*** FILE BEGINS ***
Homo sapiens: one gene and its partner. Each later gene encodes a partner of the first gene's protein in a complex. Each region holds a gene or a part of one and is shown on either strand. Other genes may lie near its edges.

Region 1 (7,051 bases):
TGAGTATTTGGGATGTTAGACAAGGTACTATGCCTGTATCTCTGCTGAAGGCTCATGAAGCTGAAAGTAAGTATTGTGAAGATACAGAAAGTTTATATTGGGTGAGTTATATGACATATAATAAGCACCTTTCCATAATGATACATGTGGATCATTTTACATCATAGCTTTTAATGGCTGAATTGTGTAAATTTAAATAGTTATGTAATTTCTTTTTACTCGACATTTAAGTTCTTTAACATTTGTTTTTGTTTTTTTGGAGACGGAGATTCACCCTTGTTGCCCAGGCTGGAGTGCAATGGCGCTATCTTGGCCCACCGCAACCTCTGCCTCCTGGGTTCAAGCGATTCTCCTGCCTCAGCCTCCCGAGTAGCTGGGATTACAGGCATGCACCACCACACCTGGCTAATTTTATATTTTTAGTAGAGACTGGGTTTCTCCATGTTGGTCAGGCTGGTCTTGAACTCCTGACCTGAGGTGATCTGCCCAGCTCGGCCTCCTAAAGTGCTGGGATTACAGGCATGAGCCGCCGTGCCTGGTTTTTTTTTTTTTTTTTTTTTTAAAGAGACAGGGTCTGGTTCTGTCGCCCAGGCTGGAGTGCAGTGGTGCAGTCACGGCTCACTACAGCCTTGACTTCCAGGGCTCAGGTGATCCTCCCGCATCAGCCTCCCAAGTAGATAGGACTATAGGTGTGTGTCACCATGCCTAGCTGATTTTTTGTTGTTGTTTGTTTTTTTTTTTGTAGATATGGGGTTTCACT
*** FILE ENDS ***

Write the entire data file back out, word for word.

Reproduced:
Homo sapiens: one gene and its partner. Each later gene encodes a partner of the first gene's protein in a complex. Each region holds a gene or a part of one and is shown on either strand. Other genes may lie near its edges.

Region 1 (7,051 bases):
TGAGTATTTGGGATGTTAGACAAGGTACTATGCCTGTATCTCTGCTGAAGGCTCATGAAGCTGAAAGTAAGTATTGTGAAGATACAGAAAGTTTATATTGGGTGAGTTATATGACATATAATAAGCACCTTTCCATAATGATACATGTGGATCATTTTACATCATAGCTTTTAATGGCTGAATTGTGTAAATTTAAATAGTTATGTAATTTCTTTTTACTCGACATTTAAGTTCTTTAACATTTGTTTTTGTTTTTTTGGAGACGGAGATTCACCCTTGTTGCCCAGGCTGGAGTGCAATGGCGCTATCTTGGCCCACCGCAACCTCTGCCTCCTGGGTTCAAGCGATTCTCCTGCCTCAGCCTCCCGAGTAGCTGGGATTACAGGCATGCACCACCACACCTGGCTAATTTTATATTTTTAGTAGAGACTGGGTTTCTCCATGTTGGTCAGGCTGGTCTTGAACTCCTGACCTGAGGTGATCTGCCCAGCTCGGCCTCCTAAAGTGCTGGGATTACAGGCATGAGCCGCCGTGCCTGGTTTTTTTTTTTTTTTTTTTTTTAAAGAGACAGGGTCTGGTTCTGTCGCCCAGGCTGGAGTGCAGTGGTGCAGTCACGGCTCACTACAGCCTTGACTTCCAGGGCTCAGGTGATCCTCCCGCATCAGCCTCCCAAGTAGATAGGACTATAGGTGTGTGTCACCATGCCTAGCTGATTTTTTGTTGTTGTTTGTTTTTTTTTTTGTAGATATGGGGTTTCACT